Generosity. WeAs congregations, we cultivate a spirit of gratitude and hope. We covenant to freely and compassionately share our faith, presence, and resources., both within our congregations and within our association, and with our communities and with the broader world. Our generosity connects us to one another in relationships of interdependence and mutuality. , which includes a generous respect for the right to be different.

Equity. We declareAll persons are equal in their potential for freely choosing a moral and ethical path. By their humanity each individual person is inherently imbued with both dignity and worth. To fully express that dignity and worth, every person has the right to flourish with inherent dignity and worthiness, and realize all their chosen capabilities. We covenant to use our time, wisdom, attention, and money to build and sustain fully accessible and inclusive communities.
, in which each person is free to express their own best self, consistent with a spirit of love.

What is the reason for your amendment idea?

This amendment’s purposes include: (1) Clarifying that coveant is between congregations, not individuals. (2) Defining what love and accountability mean, so that these central ideas are both more powerful, but mis-use of these terms is more limited. (3) Pluralism is expanded to included diversity of opinions.(4) The call for “democracy” within the “justice” subsection is made actionable by calling on the UUA to promote greater internal democratic participation. (5) Transformation section clarifies that transformation, to be meaningful, must be freely chosen by individual. (6) Generosity and equity subsections also add some language emphasizing individual free expression. Overall, this amendment seeks to balance the current draft’s emphasis on communal action with language that more greatly values individual freedom.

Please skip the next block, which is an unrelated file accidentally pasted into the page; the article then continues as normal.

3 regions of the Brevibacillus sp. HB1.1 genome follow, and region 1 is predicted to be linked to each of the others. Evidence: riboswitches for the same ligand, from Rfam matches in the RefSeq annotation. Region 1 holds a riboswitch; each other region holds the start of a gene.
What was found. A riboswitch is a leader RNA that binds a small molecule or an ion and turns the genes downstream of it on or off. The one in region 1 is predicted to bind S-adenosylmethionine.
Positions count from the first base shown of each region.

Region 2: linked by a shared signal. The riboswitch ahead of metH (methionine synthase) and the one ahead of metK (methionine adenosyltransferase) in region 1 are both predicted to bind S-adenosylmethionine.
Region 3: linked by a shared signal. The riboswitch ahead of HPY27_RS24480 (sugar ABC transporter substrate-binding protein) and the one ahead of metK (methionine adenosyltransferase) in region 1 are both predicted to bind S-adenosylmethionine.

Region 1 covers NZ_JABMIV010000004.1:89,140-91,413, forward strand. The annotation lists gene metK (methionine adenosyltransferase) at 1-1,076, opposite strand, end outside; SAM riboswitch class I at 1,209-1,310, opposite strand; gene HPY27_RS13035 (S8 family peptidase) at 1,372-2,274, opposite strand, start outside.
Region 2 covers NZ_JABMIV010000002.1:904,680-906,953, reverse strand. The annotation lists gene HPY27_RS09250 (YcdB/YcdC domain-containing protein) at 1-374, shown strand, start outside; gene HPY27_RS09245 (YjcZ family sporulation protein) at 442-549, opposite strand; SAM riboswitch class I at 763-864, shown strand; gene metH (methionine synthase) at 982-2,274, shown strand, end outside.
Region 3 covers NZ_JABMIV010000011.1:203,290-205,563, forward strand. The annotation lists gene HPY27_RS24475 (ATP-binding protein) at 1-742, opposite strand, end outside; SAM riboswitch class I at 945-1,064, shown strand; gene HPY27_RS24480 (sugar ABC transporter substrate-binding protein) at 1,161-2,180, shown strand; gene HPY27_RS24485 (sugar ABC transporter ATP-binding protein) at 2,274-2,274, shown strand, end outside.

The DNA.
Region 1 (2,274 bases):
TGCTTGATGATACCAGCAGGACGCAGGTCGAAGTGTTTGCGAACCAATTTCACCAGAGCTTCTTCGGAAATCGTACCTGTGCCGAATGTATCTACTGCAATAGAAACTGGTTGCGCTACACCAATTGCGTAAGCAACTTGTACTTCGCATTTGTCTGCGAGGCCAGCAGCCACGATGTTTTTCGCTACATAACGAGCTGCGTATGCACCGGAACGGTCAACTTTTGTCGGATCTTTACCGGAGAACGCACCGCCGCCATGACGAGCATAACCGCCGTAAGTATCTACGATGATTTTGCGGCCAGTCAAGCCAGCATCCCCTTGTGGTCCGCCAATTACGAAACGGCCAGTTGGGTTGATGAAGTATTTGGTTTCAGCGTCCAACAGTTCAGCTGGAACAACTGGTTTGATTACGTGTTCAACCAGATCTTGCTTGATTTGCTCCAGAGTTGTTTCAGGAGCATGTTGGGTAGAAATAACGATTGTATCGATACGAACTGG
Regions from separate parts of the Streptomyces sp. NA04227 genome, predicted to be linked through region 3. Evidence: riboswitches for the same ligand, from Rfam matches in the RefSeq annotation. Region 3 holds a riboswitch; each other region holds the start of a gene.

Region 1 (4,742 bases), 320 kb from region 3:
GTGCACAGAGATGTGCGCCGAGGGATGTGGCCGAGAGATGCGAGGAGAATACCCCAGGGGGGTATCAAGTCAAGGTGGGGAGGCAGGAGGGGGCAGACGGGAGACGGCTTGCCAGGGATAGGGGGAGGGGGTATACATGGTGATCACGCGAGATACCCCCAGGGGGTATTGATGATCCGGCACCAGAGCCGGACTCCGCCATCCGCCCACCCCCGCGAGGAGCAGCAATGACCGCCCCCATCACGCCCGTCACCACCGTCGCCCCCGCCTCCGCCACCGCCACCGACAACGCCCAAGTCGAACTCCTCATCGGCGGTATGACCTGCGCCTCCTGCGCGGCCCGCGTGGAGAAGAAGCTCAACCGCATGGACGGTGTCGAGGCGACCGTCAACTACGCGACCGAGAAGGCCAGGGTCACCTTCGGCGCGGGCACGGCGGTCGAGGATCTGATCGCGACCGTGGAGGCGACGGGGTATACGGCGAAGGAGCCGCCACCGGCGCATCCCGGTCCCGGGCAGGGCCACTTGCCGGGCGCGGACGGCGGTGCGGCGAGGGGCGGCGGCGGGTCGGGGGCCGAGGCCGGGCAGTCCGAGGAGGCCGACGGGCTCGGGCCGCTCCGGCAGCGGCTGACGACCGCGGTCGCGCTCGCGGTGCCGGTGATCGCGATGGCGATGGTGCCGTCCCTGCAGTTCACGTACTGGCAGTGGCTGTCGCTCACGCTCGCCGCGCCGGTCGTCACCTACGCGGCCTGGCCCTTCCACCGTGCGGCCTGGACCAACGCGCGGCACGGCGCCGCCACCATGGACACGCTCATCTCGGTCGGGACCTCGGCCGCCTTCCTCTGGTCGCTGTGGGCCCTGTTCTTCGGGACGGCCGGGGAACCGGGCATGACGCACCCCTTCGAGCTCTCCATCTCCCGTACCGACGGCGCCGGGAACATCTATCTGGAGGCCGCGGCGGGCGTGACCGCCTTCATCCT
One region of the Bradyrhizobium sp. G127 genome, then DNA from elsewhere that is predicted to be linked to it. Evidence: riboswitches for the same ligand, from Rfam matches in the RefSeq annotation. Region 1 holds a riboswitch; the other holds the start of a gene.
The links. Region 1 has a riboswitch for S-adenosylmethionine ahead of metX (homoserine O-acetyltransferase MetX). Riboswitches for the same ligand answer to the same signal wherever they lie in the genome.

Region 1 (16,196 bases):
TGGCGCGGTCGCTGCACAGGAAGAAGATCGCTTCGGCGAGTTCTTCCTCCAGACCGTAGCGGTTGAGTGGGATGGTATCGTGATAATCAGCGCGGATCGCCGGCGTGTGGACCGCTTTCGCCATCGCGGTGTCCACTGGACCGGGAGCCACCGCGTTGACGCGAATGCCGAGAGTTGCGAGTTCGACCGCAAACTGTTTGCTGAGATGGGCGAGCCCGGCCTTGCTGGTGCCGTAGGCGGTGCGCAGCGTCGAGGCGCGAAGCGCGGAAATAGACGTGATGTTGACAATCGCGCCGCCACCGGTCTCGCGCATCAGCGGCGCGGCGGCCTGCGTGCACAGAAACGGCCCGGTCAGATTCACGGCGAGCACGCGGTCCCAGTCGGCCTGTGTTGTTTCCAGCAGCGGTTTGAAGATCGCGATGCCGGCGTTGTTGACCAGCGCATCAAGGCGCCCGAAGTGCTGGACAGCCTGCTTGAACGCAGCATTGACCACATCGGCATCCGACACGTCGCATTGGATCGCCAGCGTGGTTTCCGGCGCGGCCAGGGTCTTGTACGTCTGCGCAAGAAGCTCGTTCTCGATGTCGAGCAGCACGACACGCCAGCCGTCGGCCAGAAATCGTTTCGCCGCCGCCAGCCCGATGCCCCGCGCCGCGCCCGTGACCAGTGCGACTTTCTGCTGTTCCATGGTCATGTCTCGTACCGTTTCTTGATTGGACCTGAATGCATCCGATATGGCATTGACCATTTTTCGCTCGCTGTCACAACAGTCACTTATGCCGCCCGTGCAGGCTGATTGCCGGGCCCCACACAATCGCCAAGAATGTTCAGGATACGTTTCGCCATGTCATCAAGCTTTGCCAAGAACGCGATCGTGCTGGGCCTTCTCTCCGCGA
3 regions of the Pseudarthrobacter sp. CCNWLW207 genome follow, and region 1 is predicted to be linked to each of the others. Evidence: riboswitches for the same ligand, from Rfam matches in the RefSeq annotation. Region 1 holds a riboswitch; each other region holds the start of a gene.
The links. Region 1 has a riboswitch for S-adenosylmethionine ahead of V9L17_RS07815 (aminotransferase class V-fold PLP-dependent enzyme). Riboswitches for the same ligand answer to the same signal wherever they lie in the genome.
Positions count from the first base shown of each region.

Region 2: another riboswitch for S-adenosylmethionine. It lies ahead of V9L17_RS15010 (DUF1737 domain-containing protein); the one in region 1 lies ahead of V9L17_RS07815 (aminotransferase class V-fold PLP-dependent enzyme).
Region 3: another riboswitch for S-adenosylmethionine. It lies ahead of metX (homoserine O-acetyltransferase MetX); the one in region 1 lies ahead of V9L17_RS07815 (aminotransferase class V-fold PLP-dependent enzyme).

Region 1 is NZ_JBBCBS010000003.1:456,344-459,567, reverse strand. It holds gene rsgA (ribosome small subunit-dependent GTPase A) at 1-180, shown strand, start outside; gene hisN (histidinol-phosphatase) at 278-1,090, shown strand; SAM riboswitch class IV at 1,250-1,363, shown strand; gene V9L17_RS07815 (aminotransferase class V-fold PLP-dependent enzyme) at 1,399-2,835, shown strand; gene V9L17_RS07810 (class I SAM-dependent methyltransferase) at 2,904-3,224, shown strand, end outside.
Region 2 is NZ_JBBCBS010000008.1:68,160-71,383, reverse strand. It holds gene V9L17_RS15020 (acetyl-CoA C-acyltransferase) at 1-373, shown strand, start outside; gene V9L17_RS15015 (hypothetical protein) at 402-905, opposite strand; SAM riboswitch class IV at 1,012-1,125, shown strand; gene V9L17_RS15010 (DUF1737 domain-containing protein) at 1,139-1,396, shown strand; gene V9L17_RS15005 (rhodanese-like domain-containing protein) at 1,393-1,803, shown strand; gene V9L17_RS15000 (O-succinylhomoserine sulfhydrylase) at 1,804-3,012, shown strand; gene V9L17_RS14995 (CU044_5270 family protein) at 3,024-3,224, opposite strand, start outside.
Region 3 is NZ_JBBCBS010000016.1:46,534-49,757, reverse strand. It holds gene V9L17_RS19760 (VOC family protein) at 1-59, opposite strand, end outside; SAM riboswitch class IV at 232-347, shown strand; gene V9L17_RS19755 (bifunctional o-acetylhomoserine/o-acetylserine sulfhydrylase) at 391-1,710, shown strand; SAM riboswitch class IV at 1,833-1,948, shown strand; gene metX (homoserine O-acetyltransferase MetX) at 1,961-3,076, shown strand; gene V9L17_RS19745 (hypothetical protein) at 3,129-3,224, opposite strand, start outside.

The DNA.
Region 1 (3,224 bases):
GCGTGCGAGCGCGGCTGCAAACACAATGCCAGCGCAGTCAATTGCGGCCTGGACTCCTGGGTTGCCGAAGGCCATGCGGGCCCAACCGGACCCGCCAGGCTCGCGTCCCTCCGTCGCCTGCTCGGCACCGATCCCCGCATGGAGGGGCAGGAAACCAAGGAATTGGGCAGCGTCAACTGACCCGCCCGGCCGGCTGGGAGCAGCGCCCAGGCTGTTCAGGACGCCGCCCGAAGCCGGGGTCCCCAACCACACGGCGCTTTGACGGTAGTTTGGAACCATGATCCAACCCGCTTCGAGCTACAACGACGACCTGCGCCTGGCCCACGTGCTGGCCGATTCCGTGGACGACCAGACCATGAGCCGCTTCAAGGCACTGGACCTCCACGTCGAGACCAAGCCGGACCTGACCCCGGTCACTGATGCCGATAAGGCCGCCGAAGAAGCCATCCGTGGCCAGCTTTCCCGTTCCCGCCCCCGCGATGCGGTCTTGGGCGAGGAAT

Have you discussed this idea with your congregation or other UUs?

Discussed at Blue Boat Passengers Facebook group – several people liked the suggestions at that group.


Lots going on here! I sure like the emphasis on individual choice and differences of political opinion. If we really value pluralism (and I’m sure we do), then we should spell out that pluralism is OK even when it’s about politics (how useful is the “white supremacy culture” narrative? when is “freedom of speech” a good idea? etc.)

Right, which is why it is hard to discuss amendments to this values and covenant section – there’s so much there.

My “reasons for amendment idea” highlights that key changes are: (1) clarify that “we” is congregations covenanting; (2) defining what accountability means; (3) defining pluralism to include diversity of opinion; (4) requiring UUA to promote internal democratic participation. And then there is other language promoting universal free expression. These 4 are separate ideas, which might require separate debate. For example, “Who is covenanting?” is a key issue, as is “What is accountability?”

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I think you can have covenant that both affirms individual choice and individual to individual accountability to covenant. Diverse individuals working toward benevolent community. My take is that pluralism is about who more thant what (as in what ideas they have). However, some political policies are, by design, apposed to uu values. So that does put someone who would want to be a UU in a circumstance of having to choose between holding the public policy stance and being in convenant with UU.